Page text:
Because of when Bloomberg took his shot at Silverstein—with a landslide victory over Ferrer in plain sight—his words sounded like the first symptoms of incipient Titoism, of a second-term mayor who arrogantly believes he should be in charge of everything and accountable to no one. If Bloomberg unbridled means he’s going to try to ram through another West Side stadium, or break the teachers union, his popularity could prove ephemeral.
Bloomberg’s blast at Silverstein sounded a bit like incipient Titoism. But maybe ground zero needs a dictator.
When it comes to ground zero, though, dictatorship is good. Bloomberg is right about rethinking the mix of residential and commercial, and his comments are one more indication that four years in elective office haven’t shaken his private-sector mind-set: If market conditions have changed, the product should change. But he must follow through on his offhand comments about ground zero. The most important move of his first term was winning responsibility for the public schools. This time, he doesn’t need to seize operational control of the Trade Center site, and the Port Authority wouldn’t surrender it.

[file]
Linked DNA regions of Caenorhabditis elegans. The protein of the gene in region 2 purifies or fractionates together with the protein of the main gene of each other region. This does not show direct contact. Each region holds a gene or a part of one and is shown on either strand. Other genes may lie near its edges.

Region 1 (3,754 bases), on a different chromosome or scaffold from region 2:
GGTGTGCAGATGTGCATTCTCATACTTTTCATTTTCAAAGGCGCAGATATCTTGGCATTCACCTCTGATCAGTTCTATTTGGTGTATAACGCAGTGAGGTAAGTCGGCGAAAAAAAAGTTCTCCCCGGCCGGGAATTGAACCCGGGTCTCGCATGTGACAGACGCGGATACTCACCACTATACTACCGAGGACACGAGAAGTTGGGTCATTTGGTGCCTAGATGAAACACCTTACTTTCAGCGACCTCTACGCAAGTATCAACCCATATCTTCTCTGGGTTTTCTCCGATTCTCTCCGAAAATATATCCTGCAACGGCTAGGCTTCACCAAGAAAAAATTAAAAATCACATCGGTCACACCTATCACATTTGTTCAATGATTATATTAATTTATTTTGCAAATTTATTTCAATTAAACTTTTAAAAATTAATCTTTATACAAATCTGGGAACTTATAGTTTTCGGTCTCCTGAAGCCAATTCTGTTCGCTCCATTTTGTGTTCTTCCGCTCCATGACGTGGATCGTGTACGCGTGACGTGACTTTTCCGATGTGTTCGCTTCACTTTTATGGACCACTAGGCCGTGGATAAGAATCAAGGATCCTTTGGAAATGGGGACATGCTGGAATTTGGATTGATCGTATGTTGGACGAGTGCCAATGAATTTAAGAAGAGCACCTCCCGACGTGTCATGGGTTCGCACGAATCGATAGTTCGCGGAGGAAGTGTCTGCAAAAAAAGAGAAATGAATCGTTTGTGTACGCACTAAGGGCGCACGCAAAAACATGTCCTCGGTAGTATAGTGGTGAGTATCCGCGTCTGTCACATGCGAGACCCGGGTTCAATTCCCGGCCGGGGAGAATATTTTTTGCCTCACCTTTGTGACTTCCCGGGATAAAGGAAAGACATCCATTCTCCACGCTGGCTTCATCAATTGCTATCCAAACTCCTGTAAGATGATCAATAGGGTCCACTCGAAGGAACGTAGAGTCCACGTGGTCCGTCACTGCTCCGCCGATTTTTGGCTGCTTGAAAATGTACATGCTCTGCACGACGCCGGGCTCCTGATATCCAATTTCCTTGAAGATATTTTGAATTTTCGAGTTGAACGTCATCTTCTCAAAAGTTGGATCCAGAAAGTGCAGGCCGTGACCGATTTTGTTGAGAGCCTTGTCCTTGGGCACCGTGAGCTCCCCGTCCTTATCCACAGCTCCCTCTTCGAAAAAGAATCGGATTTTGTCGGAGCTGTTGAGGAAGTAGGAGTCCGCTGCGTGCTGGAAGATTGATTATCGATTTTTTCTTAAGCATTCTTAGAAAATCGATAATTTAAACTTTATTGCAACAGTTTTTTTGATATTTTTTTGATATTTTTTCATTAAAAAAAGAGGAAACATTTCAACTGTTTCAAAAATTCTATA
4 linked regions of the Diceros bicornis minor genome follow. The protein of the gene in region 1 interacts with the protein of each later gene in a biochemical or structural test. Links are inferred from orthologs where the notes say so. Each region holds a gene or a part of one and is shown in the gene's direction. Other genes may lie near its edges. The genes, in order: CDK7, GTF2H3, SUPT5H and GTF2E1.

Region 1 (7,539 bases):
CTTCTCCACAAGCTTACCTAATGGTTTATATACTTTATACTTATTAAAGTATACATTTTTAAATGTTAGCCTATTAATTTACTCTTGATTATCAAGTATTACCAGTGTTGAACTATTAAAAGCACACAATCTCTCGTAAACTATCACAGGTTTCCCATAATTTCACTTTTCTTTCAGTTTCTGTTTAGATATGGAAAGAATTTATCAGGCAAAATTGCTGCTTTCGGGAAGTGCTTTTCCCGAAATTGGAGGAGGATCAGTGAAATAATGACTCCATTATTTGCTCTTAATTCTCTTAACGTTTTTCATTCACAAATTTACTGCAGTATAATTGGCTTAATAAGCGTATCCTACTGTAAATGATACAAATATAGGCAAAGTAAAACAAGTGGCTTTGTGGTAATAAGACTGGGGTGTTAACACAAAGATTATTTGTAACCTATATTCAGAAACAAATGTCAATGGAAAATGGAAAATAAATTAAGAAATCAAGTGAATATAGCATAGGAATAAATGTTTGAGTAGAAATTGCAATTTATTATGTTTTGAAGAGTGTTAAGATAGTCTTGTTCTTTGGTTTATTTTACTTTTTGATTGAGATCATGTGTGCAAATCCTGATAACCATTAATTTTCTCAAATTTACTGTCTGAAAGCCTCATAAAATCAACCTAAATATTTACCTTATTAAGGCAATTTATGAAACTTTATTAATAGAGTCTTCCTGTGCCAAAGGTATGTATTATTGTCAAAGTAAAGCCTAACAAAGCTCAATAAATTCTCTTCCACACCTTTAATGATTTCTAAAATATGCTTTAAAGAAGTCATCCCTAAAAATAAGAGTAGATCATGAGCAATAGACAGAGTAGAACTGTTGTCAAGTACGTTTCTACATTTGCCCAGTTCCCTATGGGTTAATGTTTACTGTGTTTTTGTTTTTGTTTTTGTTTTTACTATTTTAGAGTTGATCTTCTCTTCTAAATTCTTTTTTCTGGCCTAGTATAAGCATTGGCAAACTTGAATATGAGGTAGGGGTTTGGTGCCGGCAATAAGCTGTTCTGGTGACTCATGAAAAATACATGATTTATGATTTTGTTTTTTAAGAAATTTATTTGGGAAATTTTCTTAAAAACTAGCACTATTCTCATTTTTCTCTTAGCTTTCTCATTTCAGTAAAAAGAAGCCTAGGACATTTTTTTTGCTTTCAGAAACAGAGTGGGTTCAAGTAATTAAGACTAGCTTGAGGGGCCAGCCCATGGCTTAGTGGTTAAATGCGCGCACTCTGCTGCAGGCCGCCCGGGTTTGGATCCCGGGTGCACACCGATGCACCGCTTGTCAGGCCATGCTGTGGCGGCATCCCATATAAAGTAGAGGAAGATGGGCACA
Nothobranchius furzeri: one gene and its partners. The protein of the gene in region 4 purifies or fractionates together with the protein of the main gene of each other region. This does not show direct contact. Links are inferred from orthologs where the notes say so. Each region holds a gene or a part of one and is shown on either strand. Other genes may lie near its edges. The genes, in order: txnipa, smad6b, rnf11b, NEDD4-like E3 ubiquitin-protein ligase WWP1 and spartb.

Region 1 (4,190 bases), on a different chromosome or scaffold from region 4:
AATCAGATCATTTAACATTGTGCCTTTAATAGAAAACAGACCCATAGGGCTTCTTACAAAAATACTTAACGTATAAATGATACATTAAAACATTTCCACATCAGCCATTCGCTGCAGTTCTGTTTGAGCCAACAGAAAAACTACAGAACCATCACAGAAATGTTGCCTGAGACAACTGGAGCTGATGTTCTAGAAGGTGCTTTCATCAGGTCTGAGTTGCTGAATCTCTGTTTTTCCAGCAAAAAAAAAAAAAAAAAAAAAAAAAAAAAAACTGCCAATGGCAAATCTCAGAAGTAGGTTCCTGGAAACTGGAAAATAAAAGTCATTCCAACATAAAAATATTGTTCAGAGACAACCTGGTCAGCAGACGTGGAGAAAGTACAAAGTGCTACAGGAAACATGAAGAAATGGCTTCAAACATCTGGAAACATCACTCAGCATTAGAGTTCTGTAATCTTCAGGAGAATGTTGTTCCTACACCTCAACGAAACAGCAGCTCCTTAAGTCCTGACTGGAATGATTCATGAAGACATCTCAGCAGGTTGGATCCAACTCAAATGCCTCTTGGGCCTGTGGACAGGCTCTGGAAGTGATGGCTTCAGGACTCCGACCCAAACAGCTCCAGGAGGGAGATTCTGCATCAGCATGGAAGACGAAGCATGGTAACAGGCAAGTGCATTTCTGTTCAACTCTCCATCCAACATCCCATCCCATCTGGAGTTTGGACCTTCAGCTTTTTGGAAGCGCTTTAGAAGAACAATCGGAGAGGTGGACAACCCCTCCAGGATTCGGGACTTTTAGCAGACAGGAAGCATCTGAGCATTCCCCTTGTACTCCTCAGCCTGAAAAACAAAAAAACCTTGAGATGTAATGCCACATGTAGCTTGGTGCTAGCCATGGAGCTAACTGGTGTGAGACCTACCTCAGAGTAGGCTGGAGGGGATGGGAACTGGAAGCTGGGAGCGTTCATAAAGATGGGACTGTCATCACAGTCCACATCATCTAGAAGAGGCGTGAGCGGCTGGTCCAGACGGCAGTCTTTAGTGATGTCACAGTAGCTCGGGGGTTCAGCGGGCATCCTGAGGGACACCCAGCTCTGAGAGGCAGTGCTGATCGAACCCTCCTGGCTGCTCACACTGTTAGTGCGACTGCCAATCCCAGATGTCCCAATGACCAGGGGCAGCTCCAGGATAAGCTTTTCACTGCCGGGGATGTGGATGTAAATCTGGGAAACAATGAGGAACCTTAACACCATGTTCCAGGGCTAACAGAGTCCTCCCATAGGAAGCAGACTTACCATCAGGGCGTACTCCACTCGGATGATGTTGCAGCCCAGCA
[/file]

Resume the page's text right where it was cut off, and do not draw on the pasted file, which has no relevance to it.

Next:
Bloomberg seems likely to acquire a cache of political capital nearly as sizable as his bank account. And that power, in concert with his Fifth Avenue allies, creates an unprecedented opportunity for a mayor to make his mark on the city. All he will need is vision.
After the mayor disappears into the Top of the Rock elevator for the trip back down to the midtown sidewalk, David Rockefeller and Jerry Speyer linger on the observation deck. “The way ground zero has gone, the mayor shares responsibility with the governor,” says Rockefeller, a man Bloomberg admires. “But the mayor is a great leader.” Speyer, who serves on the fund-raising board for the September 11 memorial but last year turned down Pataki’s offer to lead it, deftly demurs. “I’d rather talk about this after the election,” he says.
That day is upon us.